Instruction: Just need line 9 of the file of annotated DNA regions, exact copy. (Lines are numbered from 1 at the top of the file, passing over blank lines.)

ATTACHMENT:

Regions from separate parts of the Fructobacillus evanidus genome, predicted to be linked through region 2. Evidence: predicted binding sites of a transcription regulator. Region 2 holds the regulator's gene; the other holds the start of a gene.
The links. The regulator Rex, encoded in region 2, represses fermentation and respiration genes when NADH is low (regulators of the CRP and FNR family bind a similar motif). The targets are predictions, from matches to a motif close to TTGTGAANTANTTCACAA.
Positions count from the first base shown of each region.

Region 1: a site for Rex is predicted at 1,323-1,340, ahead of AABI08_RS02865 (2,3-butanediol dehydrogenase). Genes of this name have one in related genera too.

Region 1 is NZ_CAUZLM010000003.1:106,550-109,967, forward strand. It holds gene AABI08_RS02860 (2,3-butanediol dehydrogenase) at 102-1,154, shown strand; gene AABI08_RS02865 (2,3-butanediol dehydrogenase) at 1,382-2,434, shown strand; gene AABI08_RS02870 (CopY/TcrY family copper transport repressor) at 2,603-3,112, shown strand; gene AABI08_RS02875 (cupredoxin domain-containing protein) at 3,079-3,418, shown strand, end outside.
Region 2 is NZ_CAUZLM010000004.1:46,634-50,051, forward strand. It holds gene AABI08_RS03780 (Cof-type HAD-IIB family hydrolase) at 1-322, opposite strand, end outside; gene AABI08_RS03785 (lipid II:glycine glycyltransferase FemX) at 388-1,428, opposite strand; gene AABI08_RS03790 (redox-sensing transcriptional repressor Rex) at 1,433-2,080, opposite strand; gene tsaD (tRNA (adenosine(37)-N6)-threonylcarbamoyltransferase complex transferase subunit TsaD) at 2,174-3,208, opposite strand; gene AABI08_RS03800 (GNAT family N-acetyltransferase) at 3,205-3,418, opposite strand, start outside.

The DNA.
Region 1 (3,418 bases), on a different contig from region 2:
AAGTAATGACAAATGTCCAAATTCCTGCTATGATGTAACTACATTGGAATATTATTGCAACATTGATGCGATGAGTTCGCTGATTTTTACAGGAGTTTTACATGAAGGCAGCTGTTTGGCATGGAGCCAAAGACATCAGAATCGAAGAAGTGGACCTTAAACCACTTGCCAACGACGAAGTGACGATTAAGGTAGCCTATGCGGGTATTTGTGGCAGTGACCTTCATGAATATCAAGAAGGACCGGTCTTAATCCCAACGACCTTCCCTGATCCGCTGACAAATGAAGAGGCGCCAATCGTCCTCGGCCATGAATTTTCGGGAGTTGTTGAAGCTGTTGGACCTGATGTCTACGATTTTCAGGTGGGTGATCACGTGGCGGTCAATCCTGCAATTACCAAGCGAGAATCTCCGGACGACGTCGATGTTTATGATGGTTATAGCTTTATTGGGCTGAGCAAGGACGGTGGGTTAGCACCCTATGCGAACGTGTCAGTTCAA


AAGTAATGACAAATGTCCAAATTCCTGCTATGATGTAACTACATTGGAATATTATTGCAACATTGATGCGATGAGTTCGCTGATTTTTACAGGAGTTTTACATGAAGGCAGCTGTTTGGCATGGAGCCAAAGACATCAGAATCGAAGAAGTGGACCTTAAACCACTTGCCAACGACGAAGTGACGATTAAGGTAGCCTATGCGGGTATTTGTGGCAGTGACCTTCATGAATATCAAGAAGGACCGGTCTTAATCCCAACGACCTTCCCTGATCCGCTGACAAATGAAGAGGCGCCAATCGTCCTCGGCCATGAATTTTCGGGAGTTGTTGAAGCTGTTGGACCTGATGTCTACGATTTTCAGGTGGGTGATCACGTGGCGGTCAATCCTGCAATTACCAAGCGAGAATCTCCGGACGACGTCGATGTTTATGATGGTTATAGCTTTATTGGGCTGAGCAAGGACGGTGGGTTAGCACCCTATGCGAACGTGTCAGTTCAA